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'Biopen' lets doctors 3D print cartilage during surgery

Doctors can match stem cell implants to patients with high precision.
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If you need knee replacement surgery in the future, doctors may be able to create a custom-made joint from your own stem cells. A team from St Vincent's Hospital, Melbourne, have developed the Biopen, a type of 3D printer that uses "ink" made from hydrogel and stem cells. While 3D printing stem cells isn't new, the exact shape of a patient's cartilage often can't be known until they're cut open. Using the device, surgeons can precisely customize the joint to the patient with surgical "scaffolds," then permanently harden the biogel using ultraviolet light.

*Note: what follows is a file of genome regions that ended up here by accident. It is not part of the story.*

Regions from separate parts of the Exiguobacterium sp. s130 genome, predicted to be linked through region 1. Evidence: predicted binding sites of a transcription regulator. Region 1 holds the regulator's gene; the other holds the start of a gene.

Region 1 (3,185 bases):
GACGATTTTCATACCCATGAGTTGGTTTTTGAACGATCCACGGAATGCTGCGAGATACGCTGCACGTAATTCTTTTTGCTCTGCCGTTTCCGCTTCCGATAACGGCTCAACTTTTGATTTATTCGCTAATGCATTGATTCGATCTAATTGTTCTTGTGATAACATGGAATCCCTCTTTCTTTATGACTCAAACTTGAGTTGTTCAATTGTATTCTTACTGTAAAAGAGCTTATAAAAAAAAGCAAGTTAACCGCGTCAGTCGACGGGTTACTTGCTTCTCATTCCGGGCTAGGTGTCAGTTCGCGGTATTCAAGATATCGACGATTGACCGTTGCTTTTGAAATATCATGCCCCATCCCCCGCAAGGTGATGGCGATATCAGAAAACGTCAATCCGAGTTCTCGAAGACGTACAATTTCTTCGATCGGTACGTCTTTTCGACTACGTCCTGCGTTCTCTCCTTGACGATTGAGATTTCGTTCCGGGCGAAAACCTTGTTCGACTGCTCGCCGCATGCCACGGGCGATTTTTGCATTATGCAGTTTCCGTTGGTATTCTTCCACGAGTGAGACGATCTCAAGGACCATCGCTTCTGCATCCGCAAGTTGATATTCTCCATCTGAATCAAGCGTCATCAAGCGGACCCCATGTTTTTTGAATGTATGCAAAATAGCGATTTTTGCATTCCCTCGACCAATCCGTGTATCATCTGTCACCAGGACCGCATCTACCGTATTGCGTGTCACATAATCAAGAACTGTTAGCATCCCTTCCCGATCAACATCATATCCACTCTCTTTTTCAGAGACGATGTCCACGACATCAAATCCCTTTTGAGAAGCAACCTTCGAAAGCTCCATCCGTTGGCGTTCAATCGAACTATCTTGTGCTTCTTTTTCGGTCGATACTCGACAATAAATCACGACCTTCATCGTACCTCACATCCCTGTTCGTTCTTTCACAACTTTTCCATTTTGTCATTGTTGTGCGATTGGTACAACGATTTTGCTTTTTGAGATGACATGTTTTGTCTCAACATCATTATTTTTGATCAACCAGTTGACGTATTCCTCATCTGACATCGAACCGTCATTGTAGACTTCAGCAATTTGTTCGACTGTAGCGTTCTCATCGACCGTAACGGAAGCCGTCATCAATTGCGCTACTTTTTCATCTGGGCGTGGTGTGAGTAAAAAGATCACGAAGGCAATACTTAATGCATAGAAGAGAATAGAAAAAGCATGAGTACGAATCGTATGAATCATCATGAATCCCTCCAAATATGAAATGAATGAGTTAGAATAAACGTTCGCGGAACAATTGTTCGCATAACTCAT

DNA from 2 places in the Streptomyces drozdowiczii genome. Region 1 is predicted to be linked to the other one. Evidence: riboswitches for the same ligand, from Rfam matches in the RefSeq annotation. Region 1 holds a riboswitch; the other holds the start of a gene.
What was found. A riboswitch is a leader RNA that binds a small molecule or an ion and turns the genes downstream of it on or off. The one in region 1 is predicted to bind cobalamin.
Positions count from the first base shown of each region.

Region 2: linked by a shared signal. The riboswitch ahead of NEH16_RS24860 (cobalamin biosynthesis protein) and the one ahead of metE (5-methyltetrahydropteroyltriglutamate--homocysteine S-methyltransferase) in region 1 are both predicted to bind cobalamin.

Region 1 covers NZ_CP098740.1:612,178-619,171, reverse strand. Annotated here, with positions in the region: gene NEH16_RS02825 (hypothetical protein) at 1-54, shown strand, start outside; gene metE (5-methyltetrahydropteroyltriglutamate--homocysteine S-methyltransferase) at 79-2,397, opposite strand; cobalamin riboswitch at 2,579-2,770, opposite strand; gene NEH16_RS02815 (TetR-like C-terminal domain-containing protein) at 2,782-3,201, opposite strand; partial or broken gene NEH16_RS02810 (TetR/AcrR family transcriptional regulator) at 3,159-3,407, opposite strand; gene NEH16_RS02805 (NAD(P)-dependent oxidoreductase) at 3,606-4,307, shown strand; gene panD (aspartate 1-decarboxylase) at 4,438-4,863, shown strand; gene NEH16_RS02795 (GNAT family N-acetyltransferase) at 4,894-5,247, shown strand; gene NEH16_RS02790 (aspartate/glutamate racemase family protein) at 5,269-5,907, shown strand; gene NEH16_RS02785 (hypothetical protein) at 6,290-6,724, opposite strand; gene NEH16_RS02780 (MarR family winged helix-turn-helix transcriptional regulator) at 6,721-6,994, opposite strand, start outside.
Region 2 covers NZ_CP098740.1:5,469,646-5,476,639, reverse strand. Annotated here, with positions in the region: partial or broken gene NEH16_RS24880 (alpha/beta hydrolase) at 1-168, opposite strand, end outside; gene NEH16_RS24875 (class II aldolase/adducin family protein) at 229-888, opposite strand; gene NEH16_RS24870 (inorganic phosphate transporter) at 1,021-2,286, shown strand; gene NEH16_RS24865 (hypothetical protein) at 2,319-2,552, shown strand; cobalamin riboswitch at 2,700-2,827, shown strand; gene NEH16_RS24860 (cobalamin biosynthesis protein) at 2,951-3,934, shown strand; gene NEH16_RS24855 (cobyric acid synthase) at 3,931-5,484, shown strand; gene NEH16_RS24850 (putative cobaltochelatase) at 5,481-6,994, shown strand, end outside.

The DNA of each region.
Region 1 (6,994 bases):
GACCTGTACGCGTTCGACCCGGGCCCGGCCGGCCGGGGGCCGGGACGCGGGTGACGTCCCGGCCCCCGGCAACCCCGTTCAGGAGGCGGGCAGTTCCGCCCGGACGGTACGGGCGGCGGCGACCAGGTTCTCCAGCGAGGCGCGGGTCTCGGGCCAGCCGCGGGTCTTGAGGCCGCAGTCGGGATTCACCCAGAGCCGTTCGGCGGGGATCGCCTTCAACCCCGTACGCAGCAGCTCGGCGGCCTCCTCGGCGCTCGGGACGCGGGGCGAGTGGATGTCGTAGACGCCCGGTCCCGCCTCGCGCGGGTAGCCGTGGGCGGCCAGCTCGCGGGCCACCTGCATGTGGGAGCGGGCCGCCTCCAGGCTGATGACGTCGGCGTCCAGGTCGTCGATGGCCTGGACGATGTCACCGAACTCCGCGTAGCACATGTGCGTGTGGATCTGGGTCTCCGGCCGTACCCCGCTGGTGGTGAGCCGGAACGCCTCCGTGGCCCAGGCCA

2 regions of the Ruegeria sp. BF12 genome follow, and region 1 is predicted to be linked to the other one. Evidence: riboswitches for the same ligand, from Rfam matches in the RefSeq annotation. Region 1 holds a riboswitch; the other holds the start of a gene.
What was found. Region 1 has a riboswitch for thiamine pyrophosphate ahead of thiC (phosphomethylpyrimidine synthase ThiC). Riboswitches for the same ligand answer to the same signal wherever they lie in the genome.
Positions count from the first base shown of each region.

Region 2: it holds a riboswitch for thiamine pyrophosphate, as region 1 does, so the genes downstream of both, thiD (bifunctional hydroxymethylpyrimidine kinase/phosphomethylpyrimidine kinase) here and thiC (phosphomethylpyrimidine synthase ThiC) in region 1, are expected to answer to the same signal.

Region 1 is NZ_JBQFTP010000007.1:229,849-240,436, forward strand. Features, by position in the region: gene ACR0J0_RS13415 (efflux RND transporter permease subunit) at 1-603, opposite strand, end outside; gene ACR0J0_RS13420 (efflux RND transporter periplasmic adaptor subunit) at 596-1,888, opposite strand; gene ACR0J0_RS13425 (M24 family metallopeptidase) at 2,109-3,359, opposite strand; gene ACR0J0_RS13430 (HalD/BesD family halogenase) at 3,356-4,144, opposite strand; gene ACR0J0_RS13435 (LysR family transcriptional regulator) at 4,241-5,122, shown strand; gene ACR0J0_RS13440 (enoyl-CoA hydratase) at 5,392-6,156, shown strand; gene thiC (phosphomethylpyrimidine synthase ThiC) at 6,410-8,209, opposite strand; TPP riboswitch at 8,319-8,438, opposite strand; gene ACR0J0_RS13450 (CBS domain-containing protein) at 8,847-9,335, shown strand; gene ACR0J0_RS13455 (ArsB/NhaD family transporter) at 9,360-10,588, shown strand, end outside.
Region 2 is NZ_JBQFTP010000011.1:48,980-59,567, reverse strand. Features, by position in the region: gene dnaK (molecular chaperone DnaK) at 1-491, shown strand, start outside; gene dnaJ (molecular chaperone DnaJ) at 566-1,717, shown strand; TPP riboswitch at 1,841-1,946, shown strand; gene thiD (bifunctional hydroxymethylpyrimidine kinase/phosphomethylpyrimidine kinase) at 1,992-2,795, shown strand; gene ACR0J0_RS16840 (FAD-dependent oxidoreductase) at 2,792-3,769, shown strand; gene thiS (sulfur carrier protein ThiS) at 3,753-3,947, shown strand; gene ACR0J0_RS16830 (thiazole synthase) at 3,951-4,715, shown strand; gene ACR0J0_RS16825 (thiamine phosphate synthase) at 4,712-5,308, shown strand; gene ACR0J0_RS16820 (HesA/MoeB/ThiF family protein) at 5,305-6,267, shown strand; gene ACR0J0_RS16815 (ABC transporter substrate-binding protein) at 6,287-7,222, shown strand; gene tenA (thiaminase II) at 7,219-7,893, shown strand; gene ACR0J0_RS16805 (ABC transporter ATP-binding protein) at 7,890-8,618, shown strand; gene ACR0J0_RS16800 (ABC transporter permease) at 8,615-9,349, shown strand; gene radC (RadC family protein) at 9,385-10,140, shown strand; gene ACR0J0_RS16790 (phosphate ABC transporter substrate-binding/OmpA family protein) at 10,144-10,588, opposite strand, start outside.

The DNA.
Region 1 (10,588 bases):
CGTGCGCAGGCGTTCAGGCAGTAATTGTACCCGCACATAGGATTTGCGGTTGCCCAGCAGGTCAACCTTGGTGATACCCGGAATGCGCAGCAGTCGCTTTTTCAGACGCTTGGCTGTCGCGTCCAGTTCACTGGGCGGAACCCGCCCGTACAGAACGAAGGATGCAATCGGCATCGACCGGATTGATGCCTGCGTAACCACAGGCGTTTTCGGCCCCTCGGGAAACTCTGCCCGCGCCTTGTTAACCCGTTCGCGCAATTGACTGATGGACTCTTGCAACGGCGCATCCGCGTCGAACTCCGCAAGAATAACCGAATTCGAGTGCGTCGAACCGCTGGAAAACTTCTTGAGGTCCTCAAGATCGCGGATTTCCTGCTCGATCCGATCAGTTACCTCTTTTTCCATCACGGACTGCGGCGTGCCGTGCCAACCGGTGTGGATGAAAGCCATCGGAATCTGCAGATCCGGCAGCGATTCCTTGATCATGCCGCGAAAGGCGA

Built from medical-grade plastic and titanium in consultation with doctors, the Biopen is supposedly up to the challenges of an operating room. "The development of this type of technology is only possible with interactions between scientists and clinicians -- clinicians to identify the problem and scientists to develop a solution," says Professor Peter Choong, Director of Orthopaedics at St Vincent's Hospital Melbourne.

The process yields a very high 97 percent survival rate for the cells. Doctors developed a Biopen prototype several years ago (see the video, above), but refined it considerably, according to a new research paper. The same device could be used in other forms of surgery where custom tissue regeneration is needed, but there's no word yet on when it will be tested on patients or commercialized.

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